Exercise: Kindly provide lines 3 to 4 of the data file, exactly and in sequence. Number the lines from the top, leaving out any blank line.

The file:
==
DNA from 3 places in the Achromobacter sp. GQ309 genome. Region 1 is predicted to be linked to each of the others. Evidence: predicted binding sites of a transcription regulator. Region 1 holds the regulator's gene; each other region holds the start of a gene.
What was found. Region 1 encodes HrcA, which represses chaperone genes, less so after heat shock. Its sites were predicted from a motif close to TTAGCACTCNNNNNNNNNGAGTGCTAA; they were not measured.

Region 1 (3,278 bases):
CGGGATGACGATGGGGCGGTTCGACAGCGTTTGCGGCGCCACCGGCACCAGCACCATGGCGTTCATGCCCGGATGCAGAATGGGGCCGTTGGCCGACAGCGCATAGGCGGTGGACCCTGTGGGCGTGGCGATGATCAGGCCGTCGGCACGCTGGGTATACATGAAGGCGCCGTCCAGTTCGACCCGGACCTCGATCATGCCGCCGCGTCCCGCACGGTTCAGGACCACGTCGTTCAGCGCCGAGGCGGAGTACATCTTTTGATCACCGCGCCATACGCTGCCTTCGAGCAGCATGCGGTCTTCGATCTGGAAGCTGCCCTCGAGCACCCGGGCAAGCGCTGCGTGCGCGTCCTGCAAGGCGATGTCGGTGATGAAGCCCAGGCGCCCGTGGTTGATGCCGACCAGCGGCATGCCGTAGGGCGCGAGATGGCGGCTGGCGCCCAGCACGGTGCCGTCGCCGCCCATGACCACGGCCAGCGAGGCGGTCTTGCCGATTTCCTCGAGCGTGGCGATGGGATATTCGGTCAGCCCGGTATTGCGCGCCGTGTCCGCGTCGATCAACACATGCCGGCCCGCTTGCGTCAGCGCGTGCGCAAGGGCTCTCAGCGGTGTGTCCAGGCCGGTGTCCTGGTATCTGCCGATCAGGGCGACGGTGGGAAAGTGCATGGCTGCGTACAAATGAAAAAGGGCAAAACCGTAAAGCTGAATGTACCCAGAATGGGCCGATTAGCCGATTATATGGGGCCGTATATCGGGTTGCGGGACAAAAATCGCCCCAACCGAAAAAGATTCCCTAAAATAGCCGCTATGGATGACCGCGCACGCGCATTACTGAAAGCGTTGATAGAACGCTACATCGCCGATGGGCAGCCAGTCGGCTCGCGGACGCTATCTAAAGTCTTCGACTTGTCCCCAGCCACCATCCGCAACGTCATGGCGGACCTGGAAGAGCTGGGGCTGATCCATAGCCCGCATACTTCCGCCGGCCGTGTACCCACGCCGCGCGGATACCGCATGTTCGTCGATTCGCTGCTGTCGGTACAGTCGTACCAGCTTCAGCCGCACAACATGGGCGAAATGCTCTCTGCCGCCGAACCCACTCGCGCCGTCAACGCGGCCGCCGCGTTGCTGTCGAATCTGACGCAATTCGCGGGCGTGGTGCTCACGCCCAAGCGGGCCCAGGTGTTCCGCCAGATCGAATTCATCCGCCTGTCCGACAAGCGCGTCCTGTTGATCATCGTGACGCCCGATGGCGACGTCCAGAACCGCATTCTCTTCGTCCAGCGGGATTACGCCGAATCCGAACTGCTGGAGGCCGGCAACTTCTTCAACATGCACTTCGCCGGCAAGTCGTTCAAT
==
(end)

Region 1 (3,278 bases):
CGGGATGACGATGGGGCGGTTCGACAGCGTTTGCGGCGCCACCGGCACCAGCACCATGGCGTTCATGCCCGGATGCAGAATGGGGCCGTTGGCCGACAGCGCATAGGCGGTGGACCCTGTGGGCGTGGCGATGATCAGGCCGTCGGCACGCTGGGTATACATGAAGGCGCCGTCCAGTTCGACCCGGACCTCGATCATGCCGCCGCGTCCCGCACGGTTCAGGACCACGTCGTTCAGCGCCGAGGCGGAGTACATCTTTTGATCACCGCGCCATACGCTGCCTTCGAGCAGCATGCGGTCTTCGATCTGGAAGCTGCCCTCGAGCACCCGGGCAAGCGCTGCGTGCGCGTCCTGCAAGGCGATGTCGGTGATGAAGCCCAGGCGCCCGTGGTTGATGCCGACCAGCGGCATGCCGTAGGGCGCGAGATGGCGGCTGGCGCCCAGCACGGTGCCGTCGCCGCCCATGACCACGGCCAGCGAGGCGGTCTTGCCGATTTCCTCGAGCGTGGCGATGGGATATTCGGTCAGCCCGGTATTGCGCGCCGTGTCCGCGTCGATCAACACATGCCGGCCCGCTTGCGTCAGCGCGTGCGCAAGGGCTCTCAGCGGTGTGTCCAGGCCGGTGTCCTGGTATCTGCCGATCAGGGCGACGGTGGGAAAGTGCATGGCTGCGTACAAATGAAAAAGGGCAAAACCGTAAAGCTGAATGTACCCAGAATGGGCCGATTAGCCGATTATATGGGGCCGTATATCGGGTTGCGGGACAAAAATCGCCCCAACCGAAAAAGATTCCCTAAAATAGCCGCTATGGATGACCGCGCACGCGCATTACTGAAAGCGTTGATAGAACGCTACATCGCCGATGGGCAGCCAGTCGGCTCGCGGACGCTATCTAAAGTCTTCGACTTGTCCCCAGCCACCATCCGCAACGTCATGGCGGACCTGGAAGAGCTGGGGCTGATCCATAGCCCGCATACTTCCGCCGGCCGTGTACCCACGCCGCGCGGATACCGCATGTTCGTCGATTCGCTGCTGTCGGTACAGTCGTACCAGCTTCAGCCGCACAACATGGGCGAAATGCTCTCTGCCGCCGAACCCACTCGCGCCGTCAACGCGGCCGCCGCGTTGCTGTCGAATCTGACGCAATTCGCGGGCGTGGTGCTCACGCCCAAGCGGGCCCAGGTGTTCCGCCAGATCGAATTCATCCGCCTGTCCGACAAGCGCGTCCTGTTGATCATCGTGACGCCCGATGGCGACGTCCAGAACCGCATTCTCTTCGTCCAGCGGGATTACGCCGAATCCGAACTGCTGGAGGCCGGCAACTTCTTCAACATGCACTTCGCCGGCAAGTCGTTCAAT